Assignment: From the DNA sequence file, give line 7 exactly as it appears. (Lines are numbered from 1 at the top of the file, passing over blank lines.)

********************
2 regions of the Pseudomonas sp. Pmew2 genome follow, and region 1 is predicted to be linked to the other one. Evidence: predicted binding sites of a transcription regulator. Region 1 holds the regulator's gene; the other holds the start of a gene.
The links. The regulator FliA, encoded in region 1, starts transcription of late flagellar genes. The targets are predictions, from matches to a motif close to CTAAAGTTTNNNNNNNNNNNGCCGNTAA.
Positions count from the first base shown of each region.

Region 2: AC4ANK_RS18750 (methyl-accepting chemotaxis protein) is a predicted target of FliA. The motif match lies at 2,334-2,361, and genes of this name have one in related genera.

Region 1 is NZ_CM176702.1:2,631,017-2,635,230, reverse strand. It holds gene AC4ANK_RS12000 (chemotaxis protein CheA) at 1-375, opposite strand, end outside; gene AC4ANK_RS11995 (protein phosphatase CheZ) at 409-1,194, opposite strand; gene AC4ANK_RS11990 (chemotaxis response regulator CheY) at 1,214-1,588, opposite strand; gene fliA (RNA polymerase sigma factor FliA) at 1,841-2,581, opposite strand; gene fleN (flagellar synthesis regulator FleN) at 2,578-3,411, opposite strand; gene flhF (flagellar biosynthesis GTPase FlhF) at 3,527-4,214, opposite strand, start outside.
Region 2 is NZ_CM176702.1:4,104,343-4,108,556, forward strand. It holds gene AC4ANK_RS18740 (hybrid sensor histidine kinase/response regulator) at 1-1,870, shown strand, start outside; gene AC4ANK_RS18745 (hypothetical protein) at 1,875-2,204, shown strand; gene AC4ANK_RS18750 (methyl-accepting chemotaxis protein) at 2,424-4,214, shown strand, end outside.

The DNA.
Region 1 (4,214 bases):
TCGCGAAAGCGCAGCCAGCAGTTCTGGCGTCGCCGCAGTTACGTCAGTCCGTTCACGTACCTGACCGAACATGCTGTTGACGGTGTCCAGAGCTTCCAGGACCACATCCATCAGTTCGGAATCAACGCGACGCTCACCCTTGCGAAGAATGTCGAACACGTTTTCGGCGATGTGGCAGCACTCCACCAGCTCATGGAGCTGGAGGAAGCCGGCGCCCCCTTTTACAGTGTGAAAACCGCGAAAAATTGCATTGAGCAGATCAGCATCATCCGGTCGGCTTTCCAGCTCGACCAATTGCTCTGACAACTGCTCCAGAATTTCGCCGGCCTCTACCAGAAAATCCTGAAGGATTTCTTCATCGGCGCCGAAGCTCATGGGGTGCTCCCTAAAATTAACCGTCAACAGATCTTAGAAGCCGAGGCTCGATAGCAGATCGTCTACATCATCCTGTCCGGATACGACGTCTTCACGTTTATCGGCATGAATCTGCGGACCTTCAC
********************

The DNA.